The Keyesville Classic is in its 28th year this year. As part of the fun, they have a “vintage” category, where you can bring your old school Ritchey, WTB, Salsa, Cunningham, Yeti or whatever and have fun!
Annual Vintage MTB gathering. Three days of vintage mtb riding and “racing”. We have our own vintage class where we can ride our classic mountain bikes in the Short Track, Downhill (Super D), and Cross Country. Dozens of beautiful vintage mtb’s on hand to pine over. Casual atmosphere, great food and camping, lots of dorking out on old bikes.
More details on the vintage racing and shows on the group’s Facebook event page.
These “Ask a Founder” videos by Bike Magazine run a bit long, but this one with Keith Bontrager is definitely worth watching if you have the time. There is some great stuff about dumpster diving, his motorcross background, Paul Turner, how the industry moved from a craftsmanship to engineering focus, the original V-brakes, the Trek acquisition, his current role at Trek, his respect for Shimano, his favorite cooking gadget, making beer, etc. etc. Watch!
I met Albert Eisentraut once in the mid-80s while working at Palo Alto Bicycles. The shop had commissioned him to do a run of Palo Alto branded frames after the relationship with our Italian supplier had soured (or maybe the exchange rate was no longer working in our favor), and Albert was dropping several frames off. Eisentraut’s frames were stunning. I think he built a run of about 20, total. It took too long and they cost too much so it wasn’t repeated. I wonder where they are now, or if their owners even know what they have. I snagged this pic of Albert from this site, which hosts an article on Albert Eisentraut from an 80s issue of Bicycle Guide. Eisentraut is generally considered to be the father of all modern American framebuilders.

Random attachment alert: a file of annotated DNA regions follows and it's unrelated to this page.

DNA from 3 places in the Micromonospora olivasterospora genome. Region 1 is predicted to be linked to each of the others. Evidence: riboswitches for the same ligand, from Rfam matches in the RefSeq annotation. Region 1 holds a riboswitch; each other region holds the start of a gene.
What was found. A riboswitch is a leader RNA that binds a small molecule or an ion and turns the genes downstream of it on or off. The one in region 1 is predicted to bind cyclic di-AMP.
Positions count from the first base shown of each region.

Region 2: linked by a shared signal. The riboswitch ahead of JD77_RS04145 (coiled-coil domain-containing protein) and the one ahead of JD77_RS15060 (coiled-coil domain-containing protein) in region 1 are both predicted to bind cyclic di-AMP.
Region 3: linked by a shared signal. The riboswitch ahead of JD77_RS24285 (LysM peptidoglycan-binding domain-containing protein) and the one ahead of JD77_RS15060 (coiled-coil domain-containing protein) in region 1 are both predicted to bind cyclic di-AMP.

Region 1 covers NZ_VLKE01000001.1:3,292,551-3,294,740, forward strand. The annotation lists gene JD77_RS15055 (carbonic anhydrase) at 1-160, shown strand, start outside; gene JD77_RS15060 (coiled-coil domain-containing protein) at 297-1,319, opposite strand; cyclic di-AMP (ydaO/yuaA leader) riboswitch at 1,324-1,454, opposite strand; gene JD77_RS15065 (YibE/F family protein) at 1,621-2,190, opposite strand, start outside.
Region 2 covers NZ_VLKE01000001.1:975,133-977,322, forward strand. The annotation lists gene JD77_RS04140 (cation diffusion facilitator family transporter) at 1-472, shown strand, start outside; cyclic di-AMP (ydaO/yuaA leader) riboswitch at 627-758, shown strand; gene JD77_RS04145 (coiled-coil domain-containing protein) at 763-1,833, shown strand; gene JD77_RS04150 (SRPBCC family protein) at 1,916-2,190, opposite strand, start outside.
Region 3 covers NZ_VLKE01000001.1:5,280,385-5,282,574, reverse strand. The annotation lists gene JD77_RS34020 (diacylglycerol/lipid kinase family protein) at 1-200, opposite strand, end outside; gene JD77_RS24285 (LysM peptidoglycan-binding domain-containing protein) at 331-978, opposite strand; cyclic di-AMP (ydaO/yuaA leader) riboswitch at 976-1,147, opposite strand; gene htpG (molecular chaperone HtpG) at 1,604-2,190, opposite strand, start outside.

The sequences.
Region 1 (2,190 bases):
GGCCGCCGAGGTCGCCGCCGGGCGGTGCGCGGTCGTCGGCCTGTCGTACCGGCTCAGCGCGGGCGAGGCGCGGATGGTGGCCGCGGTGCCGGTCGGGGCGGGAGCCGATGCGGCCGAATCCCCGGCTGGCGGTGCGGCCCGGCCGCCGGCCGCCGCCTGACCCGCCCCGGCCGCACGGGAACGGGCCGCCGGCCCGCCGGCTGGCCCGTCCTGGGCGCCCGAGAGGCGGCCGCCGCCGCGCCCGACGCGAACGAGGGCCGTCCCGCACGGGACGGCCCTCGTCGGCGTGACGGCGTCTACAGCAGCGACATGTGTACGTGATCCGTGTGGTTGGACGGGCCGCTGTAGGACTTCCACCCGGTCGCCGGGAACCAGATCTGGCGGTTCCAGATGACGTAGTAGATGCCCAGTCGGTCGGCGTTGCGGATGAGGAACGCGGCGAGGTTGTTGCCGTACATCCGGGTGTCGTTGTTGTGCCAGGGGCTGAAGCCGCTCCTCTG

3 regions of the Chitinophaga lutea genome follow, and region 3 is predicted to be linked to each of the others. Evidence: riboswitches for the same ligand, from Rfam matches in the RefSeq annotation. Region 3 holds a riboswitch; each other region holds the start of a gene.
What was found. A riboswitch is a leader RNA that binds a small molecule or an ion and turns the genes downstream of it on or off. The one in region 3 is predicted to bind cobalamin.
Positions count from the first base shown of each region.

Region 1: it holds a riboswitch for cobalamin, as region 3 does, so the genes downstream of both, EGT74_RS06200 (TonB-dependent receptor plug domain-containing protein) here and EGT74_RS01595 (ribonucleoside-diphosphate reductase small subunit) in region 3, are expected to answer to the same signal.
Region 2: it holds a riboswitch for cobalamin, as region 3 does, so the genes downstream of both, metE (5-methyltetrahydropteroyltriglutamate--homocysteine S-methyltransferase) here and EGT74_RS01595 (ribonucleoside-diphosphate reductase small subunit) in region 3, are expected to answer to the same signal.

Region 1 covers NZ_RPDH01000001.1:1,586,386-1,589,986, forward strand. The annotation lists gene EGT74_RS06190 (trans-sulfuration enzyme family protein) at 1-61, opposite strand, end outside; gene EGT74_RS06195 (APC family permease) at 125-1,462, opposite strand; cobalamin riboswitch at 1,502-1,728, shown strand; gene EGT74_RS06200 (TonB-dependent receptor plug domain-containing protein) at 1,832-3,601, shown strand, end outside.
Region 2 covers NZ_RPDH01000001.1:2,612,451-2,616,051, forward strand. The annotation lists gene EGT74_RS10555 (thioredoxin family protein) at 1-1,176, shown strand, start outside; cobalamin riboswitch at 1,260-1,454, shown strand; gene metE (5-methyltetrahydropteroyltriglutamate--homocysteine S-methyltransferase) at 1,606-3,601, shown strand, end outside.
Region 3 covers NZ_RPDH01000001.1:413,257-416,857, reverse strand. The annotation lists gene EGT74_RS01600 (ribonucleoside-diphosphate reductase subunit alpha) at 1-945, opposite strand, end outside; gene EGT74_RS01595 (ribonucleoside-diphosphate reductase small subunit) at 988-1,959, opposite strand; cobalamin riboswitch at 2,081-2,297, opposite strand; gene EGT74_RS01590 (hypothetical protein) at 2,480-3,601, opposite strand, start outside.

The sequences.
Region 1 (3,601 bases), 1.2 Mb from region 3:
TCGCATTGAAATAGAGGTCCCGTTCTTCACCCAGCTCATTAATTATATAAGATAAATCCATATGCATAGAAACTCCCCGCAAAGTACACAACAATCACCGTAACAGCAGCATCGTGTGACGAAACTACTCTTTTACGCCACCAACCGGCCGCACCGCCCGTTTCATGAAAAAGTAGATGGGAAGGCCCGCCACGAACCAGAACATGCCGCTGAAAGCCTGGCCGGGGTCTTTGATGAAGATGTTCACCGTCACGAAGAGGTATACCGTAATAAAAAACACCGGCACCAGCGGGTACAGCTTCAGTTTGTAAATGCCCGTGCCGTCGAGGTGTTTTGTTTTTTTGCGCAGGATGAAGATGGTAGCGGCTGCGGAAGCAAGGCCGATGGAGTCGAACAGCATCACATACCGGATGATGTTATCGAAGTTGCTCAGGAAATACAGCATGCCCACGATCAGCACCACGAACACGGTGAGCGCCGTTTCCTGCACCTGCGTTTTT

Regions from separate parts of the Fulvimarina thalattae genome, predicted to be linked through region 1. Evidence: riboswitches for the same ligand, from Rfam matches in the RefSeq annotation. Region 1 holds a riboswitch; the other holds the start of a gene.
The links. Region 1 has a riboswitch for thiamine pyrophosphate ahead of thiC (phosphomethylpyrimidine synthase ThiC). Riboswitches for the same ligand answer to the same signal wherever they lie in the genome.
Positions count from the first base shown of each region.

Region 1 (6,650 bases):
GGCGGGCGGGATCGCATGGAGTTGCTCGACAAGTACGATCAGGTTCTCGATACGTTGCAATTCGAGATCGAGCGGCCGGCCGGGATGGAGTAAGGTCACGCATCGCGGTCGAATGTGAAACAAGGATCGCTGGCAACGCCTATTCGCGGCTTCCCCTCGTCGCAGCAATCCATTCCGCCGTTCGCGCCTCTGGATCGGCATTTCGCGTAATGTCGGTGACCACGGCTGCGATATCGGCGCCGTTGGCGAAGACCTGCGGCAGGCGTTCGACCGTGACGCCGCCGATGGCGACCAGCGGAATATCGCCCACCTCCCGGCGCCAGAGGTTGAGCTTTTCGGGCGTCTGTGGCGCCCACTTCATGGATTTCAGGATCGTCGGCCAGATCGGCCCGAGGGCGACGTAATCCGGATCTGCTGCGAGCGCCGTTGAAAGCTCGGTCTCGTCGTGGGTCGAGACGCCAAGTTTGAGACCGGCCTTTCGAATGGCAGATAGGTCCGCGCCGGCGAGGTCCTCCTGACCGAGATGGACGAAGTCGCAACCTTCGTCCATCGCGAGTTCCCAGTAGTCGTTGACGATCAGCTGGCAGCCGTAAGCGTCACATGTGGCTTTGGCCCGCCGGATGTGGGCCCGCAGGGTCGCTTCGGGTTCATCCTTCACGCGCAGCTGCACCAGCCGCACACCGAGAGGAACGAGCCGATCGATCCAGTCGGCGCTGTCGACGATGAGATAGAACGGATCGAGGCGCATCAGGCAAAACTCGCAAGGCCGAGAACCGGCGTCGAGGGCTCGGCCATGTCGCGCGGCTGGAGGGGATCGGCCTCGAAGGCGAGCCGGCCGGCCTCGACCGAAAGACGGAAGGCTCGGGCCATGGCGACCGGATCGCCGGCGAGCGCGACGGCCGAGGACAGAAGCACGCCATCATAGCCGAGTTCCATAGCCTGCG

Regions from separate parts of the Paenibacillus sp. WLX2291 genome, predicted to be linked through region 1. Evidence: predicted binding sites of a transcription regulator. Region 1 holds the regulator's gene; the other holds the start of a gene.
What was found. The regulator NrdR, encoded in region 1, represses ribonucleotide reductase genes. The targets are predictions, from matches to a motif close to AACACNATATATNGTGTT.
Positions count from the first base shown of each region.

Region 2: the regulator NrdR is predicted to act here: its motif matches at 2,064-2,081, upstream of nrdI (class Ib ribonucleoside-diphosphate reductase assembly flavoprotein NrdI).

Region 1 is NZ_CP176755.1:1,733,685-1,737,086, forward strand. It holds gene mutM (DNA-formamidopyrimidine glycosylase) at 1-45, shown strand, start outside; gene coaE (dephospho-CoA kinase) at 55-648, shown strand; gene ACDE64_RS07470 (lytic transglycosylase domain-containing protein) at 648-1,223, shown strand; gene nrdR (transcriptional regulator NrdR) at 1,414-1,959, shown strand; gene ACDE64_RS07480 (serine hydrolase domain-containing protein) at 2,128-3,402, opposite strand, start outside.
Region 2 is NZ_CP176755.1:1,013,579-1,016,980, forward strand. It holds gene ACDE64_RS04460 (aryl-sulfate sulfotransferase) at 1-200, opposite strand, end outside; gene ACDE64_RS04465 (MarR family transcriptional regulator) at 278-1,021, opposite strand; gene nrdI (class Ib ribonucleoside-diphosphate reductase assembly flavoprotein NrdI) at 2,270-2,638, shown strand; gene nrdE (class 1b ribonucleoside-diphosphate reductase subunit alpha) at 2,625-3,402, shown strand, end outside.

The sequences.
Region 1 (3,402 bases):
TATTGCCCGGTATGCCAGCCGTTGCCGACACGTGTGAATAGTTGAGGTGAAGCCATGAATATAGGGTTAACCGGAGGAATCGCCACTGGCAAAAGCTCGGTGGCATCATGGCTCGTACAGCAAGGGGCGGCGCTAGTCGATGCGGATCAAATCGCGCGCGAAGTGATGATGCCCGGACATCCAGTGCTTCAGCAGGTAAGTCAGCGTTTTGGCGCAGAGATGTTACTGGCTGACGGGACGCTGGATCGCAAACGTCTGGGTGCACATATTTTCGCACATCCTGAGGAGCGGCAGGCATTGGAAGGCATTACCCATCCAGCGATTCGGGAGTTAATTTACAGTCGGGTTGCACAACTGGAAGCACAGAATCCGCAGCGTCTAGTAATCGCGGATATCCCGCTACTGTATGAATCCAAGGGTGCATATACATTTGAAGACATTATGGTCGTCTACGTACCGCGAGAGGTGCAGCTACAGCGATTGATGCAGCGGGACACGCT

Serotta built most of the “Huffy” bikes for 7-11 in 1988, but after Andy’s frame broke at Fleche-Wallone, he had John Slawta build him a new one. So Hampsten won the Giro d’Italia on a Land Shark. More pics and details at cyclingnews.com
Remember these? They were introduced in 1995 for close to $300. As Paul Price says in this interview with Dirt Rag, the derailleurs helped put him on the map, but they almost sank his company. Then XTR came along, demand dropped off, and Paul turned his focus to the growing singlespeed scene. One more pic after the jump!